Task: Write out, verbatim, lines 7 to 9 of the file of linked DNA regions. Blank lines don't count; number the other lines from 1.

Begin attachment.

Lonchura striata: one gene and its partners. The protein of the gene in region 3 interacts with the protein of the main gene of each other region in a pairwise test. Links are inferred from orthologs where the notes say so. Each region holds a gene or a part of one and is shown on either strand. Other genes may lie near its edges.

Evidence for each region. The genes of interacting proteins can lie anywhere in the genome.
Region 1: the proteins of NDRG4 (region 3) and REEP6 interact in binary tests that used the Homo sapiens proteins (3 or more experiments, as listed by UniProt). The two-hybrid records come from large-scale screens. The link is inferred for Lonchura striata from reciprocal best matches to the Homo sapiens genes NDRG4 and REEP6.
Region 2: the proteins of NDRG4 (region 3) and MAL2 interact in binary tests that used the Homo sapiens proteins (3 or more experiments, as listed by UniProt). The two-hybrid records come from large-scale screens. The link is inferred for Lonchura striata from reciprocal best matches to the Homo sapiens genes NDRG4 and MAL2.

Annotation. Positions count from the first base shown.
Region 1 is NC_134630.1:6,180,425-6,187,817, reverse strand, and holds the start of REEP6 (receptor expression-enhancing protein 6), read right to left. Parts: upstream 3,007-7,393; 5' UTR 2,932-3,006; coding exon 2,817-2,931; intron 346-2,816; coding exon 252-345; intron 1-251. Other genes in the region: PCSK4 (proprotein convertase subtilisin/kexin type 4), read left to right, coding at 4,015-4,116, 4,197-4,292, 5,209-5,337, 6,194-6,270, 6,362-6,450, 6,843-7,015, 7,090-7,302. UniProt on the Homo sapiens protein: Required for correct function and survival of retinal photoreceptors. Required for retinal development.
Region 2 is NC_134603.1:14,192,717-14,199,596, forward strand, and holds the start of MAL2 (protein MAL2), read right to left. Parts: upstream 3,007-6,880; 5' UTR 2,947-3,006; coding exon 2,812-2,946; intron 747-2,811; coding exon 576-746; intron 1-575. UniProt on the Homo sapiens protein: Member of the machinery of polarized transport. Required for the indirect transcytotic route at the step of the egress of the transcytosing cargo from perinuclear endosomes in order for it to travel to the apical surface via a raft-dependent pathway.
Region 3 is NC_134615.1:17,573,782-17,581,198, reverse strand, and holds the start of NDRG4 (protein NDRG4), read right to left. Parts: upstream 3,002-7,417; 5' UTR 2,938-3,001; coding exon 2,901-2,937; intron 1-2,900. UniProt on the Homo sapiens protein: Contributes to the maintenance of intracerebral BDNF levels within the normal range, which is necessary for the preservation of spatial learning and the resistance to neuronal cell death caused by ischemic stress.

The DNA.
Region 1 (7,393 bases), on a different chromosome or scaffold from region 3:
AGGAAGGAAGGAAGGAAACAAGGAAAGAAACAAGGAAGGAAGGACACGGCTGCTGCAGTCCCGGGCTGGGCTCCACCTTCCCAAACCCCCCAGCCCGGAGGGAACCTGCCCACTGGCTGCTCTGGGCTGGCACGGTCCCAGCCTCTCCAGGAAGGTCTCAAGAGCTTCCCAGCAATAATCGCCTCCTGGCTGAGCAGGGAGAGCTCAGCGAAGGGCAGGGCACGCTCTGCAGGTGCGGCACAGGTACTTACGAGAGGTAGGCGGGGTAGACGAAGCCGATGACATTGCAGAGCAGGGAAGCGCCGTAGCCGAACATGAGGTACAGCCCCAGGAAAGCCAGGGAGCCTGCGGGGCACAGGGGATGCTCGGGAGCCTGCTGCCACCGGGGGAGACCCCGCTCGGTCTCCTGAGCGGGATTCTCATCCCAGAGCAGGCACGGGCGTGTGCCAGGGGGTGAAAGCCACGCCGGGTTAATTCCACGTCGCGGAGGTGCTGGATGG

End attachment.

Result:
Region 2 is NC_134603.1:14,192,717-14,199,596, forward strand, and holds the start of MAL2 (protein MAL2), read right to left. Parts: upstream 3,007-6,880; 5' UTR 2,947-3,006; coding exon 2,812-2,946; intron 747-2,811; coding exon 576-746; intron 1-575. UniProt on the Homo sapiens protein: Member of the machinery of polarized transport. Required for the indirect transcytotic route at the step of the egress of the transcytosing cargo from perinuclear endosomes in order for it to travel to the apical surface via a raft-dependent pathway.
Region 3 is NC_134615.1:17,573,782-17,581,198, reverse strand, and holds the start of NDRG4 (protein NDRG4), read right to left. Parts: upstream 3,002-7,417; 5' UTR 2,938-3,001; coding exon 2,901-2,937; intron 1-2,900. UniProt on the Homo sapiens protein: Contributes to the maintenance of intracerebral BDNF levels within the normal range, which is necessary for the preservation of spatial learning and the resistance to neuronal cell death caused by ischemic stress.

The DNA.